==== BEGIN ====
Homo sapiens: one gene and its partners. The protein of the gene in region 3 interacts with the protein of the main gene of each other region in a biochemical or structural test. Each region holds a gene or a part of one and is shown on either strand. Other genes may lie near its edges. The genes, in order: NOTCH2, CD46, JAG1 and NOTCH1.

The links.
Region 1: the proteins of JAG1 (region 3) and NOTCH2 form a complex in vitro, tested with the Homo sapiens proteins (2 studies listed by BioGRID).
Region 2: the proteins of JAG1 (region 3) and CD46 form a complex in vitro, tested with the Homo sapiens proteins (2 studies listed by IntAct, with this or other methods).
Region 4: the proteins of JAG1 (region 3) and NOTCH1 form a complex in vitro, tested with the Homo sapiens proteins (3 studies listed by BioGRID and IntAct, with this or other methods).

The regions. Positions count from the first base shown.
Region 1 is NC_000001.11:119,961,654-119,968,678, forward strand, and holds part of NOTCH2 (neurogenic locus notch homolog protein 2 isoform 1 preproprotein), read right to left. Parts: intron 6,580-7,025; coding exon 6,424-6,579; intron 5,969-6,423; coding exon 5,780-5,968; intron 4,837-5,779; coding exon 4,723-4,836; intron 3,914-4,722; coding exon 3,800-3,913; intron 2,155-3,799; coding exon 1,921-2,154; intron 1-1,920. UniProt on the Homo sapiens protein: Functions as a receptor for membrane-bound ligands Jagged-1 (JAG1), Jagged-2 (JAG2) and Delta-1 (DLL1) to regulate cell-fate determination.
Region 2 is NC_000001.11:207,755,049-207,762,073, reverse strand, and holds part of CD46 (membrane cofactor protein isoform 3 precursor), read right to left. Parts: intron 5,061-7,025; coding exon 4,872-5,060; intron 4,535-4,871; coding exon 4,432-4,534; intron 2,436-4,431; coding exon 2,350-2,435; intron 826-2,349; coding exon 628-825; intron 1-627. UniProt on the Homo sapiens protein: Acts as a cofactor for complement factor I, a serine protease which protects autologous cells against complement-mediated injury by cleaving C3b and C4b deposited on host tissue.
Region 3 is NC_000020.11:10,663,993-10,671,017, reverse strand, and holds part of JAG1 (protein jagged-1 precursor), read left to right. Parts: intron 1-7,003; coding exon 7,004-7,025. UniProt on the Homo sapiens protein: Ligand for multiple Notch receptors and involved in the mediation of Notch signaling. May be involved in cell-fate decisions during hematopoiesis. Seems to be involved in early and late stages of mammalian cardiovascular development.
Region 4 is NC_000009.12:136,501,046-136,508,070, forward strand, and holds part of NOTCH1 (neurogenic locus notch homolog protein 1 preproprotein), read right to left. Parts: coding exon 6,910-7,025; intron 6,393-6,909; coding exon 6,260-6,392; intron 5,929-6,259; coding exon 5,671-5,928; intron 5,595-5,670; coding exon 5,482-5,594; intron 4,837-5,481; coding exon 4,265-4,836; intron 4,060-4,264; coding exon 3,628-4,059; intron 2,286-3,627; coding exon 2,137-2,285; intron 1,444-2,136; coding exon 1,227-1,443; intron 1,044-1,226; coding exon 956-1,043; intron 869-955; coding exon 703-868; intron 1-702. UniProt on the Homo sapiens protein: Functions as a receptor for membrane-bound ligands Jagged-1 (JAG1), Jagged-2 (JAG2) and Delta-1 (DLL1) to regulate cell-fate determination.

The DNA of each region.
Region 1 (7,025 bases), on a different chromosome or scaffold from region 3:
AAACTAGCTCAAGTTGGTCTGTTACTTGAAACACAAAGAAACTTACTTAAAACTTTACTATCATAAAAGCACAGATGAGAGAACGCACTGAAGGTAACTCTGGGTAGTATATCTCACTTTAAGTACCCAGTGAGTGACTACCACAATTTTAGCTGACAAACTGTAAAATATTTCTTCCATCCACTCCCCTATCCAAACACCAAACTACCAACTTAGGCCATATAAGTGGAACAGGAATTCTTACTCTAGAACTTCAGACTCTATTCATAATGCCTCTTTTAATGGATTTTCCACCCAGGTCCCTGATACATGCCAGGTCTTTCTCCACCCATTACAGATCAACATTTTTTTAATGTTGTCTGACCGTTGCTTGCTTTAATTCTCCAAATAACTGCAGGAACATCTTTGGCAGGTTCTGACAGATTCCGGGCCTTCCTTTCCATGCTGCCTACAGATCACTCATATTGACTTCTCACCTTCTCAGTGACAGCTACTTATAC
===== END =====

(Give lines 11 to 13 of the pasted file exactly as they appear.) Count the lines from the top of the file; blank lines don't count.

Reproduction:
The DNA of each region.
Region 1 (7,025 bases), on a different chromosome or scaffold from region 3:
AAACTAGCTCAAGTTGGTCTGTTACTTGAAACACAAAGAAACTTACTTAAAACTTTACTATCATAAAAGCACAGATGAGAGAACGCACTGAAGGTAACTCTGGGTAGTATATCTCACTTTAAGTACCCAGTGAGTGACTACCACAATTTTAGCTGACAAACTGTAAAATATTTCTTCCATCCACTCCCCTATCCAAACACCAAACTACCAACTTAGGCCATATAAGTGGAACAGGAATTCTTACTCTAGAACTTCAGACTCTATTCATAATGCCTCTTTTAATGGATTTTCCACCCAGGTCCCTGATACATGCCAGGTCTTTCTCCACCCATTACAGATCAACATTTTTTTAATGTTGTCTGACCGTTGCTTGCTTTAATTCTCCAAATAACTGCAGGAACATCTTTGGCAGGTTCTGACAGATTCCGGGCCTTCCTTTCCATGCTGCCTACAGATCACTCATATTGACTTCTCACCTTCTCAGTGACAGCTACTTATAC